April 26, 2024 • By Dennis Beaver

“I am CEO of an educational sales organization, and we need our telemarketing staff to go out into the field, make presentations and do lunch-and-learn new product seminars with potential customers. May I legally change their job duties? Would I be required to provide training for them, and if so, what type? Thanks, ‘Walter.’”

“Yes to both questions,” says Southern California labor lawyer Daniel Klingenberger. “If employers prefer sales presentations face-to-face with existing or prospective customers, they can establish those job requirements. They would be well advised to provide appropriate sales or presentation skills training to these employees.”

I also consulted on this topic with Terri Sjodin, principal and founder of Sjodin Communications in Newport Beach.

“You would be surprised at how often these same issues come up as employees have gone from home-based to virtual and now are sent out into the field,” she says.

Sjodin, a New York Times bestselling author and a frequent guest on radio and television talk shows, has dedicated her professional life to helping people become effective speakers.

Her most recent book is Presentation Ready: Improve Your Sales Presentation Outcomes and Avoid the Twelve Most Common Mistakes.

“Most people want to improve their presentations,” she says, “but don’t know where to start. Understanding the most common mistakes — and figuring out how to avoid them — is critical because you can’t course-correct what you don’t recognize as a problem.”

She provided confidence-boosting insights to help Walter’s sales professionals get started on learning good presentation skills.

(1) Don’t wing it. Failing to prepare reveals a lack of product knowledge.

Winging it is improvising, ad-libbing or generally conducting a presentation without much preparation. It is among the top mistakes salespeople reported making that had likely ruined transactions.

Goal-oriented, persuasive presentations that need a customer’s buy-in risk failure if you are not well prepared, if you haven’t done your homework and if you don’t know your company’s product or service well. Listeners easily sense a lack of preparation where the speaker appears disorganized, unskilled and distracted.

This can have a greater cost than one lost sale; it puts the employer’s reputation at risk.

(2) Don’t be boring. Being informative has its limits.

The 2023 State of Sales Presentations Research Study from Sjodin’s company revealed that being boring is the most common mistake presenters recognized in others. This can happen for a host of reasons, including sharing too many facts and figures.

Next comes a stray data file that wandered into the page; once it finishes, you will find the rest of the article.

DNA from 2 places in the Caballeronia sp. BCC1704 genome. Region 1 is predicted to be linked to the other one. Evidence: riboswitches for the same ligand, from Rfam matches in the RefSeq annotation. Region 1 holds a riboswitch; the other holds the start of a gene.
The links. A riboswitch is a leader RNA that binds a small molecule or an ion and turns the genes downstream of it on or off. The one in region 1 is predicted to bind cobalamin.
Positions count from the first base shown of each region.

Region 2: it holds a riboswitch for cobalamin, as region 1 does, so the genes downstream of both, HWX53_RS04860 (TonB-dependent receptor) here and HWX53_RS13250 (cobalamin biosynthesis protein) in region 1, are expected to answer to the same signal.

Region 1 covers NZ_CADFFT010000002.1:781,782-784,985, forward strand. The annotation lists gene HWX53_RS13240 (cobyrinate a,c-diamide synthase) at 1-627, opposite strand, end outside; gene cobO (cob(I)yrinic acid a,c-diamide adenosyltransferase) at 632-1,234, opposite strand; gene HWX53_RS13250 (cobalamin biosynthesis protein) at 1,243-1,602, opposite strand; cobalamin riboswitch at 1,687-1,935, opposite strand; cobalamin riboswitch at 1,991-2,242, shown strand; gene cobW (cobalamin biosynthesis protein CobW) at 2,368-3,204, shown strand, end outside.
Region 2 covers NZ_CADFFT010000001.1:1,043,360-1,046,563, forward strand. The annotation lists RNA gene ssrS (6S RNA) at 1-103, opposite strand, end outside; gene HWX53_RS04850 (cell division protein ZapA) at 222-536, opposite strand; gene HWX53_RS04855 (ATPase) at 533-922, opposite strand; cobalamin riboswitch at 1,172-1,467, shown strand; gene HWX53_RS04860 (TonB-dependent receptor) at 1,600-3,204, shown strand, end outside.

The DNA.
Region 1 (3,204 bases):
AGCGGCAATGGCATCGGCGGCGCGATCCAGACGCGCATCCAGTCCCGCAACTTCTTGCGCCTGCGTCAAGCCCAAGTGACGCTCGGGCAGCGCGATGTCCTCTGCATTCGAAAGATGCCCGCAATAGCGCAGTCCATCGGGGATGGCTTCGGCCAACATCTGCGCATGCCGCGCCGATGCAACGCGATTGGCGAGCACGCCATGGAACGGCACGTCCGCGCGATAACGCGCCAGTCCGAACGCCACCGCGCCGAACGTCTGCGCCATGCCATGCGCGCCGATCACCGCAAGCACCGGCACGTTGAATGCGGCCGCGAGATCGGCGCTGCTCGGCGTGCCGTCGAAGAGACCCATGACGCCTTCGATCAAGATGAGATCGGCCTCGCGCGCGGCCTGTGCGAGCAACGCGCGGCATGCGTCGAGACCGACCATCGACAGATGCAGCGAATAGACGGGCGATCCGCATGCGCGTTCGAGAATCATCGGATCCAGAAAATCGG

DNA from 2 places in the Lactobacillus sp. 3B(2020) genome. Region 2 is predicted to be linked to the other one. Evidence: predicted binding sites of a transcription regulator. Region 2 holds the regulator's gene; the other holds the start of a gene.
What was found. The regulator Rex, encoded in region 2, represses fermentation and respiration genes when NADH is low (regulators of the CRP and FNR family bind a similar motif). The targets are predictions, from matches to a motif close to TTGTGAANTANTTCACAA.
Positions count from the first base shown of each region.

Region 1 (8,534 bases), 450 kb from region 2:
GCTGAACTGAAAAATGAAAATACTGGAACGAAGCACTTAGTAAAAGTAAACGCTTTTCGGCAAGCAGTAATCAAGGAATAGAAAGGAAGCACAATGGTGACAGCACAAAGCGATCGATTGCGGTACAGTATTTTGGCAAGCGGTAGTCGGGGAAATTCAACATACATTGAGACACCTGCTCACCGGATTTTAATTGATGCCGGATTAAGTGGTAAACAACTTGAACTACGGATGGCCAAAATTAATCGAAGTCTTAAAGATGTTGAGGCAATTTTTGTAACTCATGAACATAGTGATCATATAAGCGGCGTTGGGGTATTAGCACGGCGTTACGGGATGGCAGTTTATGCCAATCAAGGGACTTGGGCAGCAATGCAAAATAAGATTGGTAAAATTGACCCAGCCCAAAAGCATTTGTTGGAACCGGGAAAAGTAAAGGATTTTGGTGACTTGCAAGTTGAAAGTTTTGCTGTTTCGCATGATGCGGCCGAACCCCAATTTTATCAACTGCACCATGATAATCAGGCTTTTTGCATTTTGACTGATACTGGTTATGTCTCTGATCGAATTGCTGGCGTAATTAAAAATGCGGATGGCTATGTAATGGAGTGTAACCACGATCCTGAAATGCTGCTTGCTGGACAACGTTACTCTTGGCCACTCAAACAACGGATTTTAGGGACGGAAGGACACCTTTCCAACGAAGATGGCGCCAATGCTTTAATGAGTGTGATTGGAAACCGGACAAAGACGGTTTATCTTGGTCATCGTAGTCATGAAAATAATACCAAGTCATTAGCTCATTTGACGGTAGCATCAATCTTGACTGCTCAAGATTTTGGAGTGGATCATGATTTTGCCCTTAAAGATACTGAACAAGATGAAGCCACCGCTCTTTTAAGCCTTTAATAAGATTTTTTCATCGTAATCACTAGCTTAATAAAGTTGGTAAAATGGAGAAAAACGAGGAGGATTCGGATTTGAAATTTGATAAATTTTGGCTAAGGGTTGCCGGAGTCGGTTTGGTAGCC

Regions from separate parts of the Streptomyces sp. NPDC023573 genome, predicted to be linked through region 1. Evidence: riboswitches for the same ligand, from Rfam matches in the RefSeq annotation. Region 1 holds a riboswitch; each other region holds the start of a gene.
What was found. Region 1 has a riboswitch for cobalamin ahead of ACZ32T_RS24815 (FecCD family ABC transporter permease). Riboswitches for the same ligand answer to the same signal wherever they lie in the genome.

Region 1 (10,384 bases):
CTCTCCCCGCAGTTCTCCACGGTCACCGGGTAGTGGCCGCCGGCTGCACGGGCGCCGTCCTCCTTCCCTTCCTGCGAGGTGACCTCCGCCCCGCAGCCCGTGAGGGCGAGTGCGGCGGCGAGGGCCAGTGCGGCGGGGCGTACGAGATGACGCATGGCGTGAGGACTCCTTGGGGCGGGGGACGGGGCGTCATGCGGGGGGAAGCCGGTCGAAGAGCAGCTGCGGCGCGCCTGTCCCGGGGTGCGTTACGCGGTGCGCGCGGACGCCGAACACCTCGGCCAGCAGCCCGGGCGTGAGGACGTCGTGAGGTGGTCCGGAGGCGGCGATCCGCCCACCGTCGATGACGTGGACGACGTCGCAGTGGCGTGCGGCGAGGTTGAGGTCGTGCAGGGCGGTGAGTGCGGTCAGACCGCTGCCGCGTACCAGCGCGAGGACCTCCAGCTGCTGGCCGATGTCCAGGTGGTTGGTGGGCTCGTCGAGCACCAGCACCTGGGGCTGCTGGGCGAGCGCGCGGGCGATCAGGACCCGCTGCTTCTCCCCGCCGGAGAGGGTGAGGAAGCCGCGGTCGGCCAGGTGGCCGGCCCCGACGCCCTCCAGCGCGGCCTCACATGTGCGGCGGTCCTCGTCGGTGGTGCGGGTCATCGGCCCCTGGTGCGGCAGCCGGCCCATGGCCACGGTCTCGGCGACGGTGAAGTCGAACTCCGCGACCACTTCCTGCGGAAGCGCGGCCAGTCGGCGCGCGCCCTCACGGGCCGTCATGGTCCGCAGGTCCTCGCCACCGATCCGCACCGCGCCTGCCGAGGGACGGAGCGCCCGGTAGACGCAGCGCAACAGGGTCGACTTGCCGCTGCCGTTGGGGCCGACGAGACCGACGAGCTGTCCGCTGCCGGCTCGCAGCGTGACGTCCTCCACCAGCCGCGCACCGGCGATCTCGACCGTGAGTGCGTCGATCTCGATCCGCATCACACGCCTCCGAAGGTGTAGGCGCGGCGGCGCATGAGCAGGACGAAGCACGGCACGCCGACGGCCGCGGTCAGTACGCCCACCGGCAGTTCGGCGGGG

A good presentation is much more than just delivering information; you need your message to land, to create a connection with the listener.

This is accomplished by crafting a message that is engaging, interesting and amplified by stories listeners will tune in to emotionally, making the product or service relevant — something they can visualize owning or using.

“Your enthusiasm is vital!” Sjodin says.

While it is important to provide a factual basis for why someone should purchase your product, you don’t want customers to feel as if they are being asked to drink from a fire hydrant.

“Buying decisions are seldom based on a massive amount of detail but are strongly linked to positive feelings the audience has about the speaker,” Sjodin points out.

(3) Do be the first person in the room and know who your audience is.

“Audience analysis refers to knowing who will be in the audience,” Sjodin notes. “This intelligence is golden, as the more you know about your listeners, the better able you should be to fine-tune the presentation. But sometimes you will have no idea who will be present, and they might have no idea who you are.”

The solution is to be the first person in the room. By greeting listeners as they come in, you can exchange a few words and, time permitting, ask them what they might like to know about your product or service.

“In so doing, your presentation has already begun, and you have likely won a friend,” Sjodin says.

(4) Keep in mind that for a lunch-and-learn seminar, the food is important.

Lunch-and-learn seminars are popular in the investment world.

“A common mistake,” Sjodin says, “is for the financial adviser to lecture while guests are eating. Few will pay attention!”

Sjodin recommends that, prior to lunch, open the session with a few welcoming remarks, advising that lunch will be served in a moment and that afterward the presentation will begin.

“In summary,” Sjodin notes, “providing your team with presentation skills training will boost their comfort with the new job responsibilities and help them to succeed.”

In Presentation Ready, Sjodin puts her all into helping readers become more effective in the world of sales. It is a shot of confidence-building Vitamin B-12 and the ideal gift for employees preparing for a required change in performance skills.

Dennis Beaver Practices law in Bakersfield and welcomes comments and questions from readers,
which may be faxed to (661) 323-7993,
or e-mailed to Lagombeaver1 – at – Gmail.com.